28 weeks – running WODS modified to farmers carries (instead of rowing). A 400m run RX, would turn into 100m farmer’s carry with 2x 35# Kbs – one in each hand.
30 weeks – I decreased from 4 WODs/week to 3, to give me more time to recover, and another sleep in day (I normally go to the 7am class).
30 weeks – still squatting, all the way down. Don’t need lifters anymore because my belly keeps me in good alignment! Haha!
34 weeks – PRd my deadlift at 215#, although it was from risers AND in sumo stance, so range of motion significantly decreased
36 weeks – switched from barbell thrusters to dumbbell thrusters. I could still do barbell thrusters, but I found with the added weight out front (I’m all belly), my low back was really sore later in the day. Which is clearly not where you’re supposed to feel a thruster! Dumbbell thrusters allowed me to keep better form and not stress out my low back.
37 weeks – I was cruising along feeling great, until baby dropped at 37 weeks. Suddenly I was waddling and all movements became much more challenging. Cue air squats, walking, gentle step ups and pretty high ring rows!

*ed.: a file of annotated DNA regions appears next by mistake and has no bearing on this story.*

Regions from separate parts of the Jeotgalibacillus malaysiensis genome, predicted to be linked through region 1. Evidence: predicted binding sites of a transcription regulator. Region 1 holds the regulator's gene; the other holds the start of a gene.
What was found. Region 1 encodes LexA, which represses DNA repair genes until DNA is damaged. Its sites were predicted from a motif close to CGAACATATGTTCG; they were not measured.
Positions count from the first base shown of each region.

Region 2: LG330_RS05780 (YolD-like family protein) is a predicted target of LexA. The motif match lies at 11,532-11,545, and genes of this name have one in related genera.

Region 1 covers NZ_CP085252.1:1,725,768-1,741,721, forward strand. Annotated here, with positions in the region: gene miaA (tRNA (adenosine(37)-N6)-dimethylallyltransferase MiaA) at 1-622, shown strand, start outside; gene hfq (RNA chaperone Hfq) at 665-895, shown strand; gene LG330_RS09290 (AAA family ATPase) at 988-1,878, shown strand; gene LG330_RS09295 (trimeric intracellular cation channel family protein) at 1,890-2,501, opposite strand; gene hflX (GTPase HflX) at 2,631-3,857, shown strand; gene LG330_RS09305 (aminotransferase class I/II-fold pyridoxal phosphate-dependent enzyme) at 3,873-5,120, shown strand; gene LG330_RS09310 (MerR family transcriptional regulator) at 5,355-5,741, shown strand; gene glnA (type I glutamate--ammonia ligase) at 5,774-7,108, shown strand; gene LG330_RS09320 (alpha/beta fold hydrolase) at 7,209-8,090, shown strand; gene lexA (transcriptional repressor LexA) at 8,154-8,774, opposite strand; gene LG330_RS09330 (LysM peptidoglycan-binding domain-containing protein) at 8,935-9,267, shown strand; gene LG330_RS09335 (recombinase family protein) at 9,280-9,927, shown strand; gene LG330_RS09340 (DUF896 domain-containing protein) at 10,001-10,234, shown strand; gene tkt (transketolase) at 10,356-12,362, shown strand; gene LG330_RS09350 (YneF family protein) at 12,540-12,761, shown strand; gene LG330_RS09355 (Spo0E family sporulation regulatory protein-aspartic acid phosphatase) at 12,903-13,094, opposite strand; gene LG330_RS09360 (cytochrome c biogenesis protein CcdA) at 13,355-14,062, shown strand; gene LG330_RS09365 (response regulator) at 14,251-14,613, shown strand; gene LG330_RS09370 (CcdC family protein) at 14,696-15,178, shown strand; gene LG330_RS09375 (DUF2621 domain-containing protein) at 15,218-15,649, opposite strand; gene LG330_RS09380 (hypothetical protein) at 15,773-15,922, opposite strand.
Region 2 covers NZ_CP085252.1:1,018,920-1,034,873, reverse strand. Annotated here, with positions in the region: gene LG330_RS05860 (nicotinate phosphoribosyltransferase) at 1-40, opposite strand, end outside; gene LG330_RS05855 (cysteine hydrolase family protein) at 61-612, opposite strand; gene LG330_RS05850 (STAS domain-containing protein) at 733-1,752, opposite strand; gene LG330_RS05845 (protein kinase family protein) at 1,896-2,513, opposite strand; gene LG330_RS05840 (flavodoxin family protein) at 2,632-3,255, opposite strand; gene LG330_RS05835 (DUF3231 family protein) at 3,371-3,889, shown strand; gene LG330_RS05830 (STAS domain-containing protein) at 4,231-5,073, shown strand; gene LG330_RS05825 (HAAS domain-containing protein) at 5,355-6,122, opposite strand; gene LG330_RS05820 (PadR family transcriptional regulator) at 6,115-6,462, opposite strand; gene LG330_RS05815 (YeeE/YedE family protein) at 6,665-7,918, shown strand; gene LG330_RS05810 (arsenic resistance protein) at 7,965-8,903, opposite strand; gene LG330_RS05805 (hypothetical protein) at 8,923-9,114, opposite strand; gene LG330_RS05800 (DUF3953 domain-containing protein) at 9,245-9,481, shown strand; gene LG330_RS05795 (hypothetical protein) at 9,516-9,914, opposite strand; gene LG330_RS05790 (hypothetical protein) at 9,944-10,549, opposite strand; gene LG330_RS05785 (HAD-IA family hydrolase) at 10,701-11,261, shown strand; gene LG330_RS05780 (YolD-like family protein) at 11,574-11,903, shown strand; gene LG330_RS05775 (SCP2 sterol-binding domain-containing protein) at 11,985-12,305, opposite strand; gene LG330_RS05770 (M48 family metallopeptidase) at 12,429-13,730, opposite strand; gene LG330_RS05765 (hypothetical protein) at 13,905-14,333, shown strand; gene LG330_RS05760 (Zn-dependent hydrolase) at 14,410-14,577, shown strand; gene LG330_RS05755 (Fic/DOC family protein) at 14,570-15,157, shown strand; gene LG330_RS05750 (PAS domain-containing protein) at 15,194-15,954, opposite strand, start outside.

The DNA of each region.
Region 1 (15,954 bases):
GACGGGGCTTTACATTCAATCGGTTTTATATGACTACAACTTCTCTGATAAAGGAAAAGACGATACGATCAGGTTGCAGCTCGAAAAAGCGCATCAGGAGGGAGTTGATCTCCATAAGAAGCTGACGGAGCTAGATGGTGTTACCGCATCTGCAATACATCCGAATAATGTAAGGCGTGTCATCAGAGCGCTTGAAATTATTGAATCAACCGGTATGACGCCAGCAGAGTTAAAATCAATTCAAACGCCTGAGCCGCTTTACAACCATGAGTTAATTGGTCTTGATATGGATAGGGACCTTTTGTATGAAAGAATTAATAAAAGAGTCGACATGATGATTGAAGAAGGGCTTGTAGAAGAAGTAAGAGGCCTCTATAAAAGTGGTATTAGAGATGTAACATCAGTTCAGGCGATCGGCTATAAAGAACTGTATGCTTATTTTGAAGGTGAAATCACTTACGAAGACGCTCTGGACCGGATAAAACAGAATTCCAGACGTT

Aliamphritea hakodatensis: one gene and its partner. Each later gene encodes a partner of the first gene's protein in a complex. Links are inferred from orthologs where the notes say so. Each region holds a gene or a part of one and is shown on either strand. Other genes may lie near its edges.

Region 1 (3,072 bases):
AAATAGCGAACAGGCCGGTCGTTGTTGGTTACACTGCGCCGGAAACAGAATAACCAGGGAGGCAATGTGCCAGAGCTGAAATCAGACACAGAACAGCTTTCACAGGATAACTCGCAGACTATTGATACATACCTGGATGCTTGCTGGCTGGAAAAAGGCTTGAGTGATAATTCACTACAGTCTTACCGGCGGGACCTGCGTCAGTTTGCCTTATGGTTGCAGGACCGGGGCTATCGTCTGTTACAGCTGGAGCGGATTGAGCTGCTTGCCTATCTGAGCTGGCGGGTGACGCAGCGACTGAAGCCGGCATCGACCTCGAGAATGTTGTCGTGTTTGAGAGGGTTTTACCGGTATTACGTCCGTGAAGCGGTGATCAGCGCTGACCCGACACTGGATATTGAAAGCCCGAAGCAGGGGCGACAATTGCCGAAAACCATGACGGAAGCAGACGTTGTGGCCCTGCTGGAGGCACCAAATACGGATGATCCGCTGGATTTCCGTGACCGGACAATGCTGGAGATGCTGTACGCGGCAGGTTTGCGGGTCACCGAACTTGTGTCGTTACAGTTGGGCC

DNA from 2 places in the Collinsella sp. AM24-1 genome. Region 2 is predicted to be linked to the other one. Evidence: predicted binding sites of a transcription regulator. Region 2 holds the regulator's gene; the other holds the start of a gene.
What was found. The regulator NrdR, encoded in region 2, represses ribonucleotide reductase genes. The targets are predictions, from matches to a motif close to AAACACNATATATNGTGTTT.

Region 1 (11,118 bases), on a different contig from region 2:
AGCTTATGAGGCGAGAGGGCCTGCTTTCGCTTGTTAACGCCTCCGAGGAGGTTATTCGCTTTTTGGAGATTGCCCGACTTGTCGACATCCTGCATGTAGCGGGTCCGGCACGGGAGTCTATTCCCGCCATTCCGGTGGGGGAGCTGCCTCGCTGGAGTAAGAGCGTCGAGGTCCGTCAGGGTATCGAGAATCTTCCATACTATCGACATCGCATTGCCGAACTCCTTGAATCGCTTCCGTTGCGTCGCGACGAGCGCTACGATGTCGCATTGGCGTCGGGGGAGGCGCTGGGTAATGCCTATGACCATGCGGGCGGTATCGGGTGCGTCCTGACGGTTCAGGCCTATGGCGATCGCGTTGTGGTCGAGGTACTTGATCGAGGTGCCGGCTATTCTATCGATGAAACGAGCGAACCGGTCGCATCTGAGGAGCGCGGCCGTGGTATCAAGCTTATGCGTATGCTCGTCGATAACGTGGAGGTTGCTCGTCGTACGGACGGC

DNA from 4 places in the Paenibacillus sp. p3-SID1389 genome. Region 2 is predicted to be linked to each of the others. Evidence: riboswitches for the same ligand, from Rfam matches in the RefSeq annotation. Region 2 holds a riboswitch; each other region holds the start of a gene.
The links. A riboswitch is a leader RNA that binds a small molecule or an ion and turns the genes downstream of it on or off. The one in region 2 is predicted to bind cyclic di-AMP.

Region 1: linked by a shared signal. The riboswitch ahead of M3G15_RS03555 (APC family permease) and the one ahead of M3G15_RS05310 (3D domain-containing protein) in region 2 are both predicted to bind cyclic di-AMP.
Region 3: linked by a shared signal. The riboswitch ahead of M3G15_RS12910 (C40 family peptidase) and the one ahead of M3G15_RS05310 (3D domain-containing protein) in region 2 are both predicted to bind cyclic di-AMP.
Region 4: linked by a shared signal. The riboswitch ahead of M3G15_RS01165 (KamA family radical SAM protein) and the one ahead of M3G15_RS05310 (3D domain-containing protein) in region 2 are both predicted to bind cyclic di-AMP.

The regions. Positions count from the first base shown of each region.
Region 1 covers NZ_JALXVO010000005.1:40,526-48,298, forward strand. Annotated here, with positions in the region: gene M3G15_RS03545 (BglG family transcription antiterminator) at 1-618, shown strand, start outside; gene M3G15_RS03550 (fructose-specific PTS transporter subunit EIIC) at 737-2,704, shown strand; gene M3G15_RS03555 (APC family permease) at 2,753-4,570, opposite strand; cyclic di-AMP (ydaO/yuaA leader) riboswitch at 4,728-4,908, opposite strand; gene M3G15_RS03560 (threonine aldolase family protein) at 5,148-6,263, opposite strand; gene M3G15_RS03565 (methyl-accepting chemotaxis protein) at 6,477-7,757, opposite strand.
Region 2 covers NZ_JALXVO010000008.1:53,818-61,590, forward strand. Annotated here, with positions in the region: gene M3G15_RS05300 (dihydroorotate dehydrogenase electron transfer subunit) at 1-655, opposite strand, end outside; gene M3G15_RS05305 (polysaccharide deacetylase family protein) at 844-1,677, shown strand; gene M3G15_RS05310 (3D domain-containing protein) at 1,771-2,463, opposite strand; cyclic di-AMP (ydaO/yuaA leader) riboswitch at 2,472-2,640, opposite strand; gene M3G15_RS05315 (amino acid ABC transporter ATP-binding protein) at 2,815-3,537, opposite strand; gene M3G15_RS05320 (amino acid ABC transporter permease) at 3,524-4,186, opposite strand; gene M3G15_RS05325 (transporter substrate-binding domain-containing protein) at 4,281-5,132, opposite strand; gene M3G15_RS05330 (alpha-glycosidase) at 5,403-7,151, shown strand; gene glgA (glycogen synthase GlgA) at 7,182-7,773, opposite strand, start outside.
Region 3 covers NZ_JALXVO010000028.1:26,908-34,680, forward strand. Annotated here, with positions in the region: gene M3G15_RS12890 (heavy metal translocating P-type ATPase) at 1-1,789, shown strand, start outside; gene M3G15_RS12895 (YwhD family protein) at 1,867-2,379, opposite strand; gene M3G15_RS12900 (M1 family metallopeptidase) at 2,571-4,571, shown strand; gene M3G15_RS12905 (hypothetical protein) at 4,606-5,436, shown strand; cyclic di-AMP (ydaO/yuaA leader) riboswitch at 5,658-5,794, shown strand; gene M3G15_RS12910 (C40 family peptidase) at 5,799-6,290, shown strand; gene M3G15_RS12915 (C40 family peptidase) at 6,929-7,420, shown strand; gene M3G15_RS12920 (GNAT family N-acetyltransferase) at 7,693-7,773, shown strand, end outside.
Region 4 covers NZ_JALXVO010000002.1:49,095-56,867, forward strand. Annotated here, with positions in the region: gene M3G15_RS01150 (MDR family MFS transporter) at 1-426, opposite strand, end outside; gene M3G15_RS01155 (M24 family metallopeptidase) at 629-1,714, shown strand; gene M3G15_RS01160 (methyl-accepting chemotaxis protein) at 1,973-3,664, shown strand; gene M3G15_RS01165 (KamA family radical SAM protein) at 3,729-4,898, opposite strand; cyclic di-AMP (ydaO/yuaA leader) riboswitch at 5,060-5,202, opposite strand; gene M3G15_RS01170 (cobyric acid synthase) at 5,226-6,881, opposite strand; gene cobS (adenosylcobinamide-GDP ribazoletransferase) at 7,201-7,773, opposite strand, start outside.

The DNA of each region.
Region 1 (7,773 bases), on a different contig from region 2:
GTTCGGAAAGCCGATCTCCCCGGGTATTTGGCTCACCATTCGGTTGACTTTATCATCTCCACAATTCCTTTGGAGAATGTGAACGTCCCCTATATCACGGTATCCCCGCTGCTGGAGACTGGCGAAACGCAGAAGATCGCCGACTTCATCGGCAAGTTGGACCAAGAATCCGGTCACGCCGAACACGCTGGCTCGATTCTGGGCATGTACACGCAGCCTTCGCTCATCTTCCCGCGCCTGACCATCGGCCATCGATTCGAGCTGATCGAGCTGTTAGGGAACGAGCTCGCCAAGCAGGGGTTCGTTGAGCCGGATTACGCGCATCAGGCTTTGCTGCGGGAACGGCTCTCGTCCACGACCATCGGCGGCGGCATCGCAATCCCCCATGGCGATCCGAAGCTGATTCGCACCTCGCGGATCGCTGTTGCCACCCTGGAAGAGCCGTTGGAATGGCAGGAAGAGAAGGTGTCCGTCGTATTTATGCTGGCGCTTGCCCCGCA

38wks + 3 days – my last WOD. I fully planned on working out, lightly, until I went into labour. But that evening, I was quite achey from the WOD and I started thinking about what it would be like if I went into labour right then. Labour is a highly demanding WOD – lol – and I didn’t want to go in depleted. I made the decision then and there to stop CFing for the remainder of my pregnancy, build up my internal strength and walk like crazy! (Most days I did 2 x 30-45 minute walks with the dog – seeking out lots of hills. In August. During the hottest summer in 75 years.)
So I want to briefly address this. As a competitive, Type-A individual, I love pushing my body hard (within reason), seeing improvements, hitting new PRs and getting stronger. Which is why I love Crossfit so much. I’m going to be honest with you. Modifying things during the first trimester, when my body more or less looked exactly the same, was hard. I didn’t even feel pregnant and yet, my workouts were suffering. I was frustrated, there may have been some tears. But I knew it was for the best, so I checked my ego at the door (which is critical at Crossfit regardless, otherwise you’ll get injured), and just started following the recommendations I knew were best. Once I started actually showing, and my body started changing, it was WAY easier. Of course I felt slight pangs of jealousy as my friends were doing rope climbs and I was doing ring rows, but, I was also doing 20# weighted ring rows, and GROWING A BABY! I took pride in what I was able to do, while pregnant, instead of what I couldn’t do.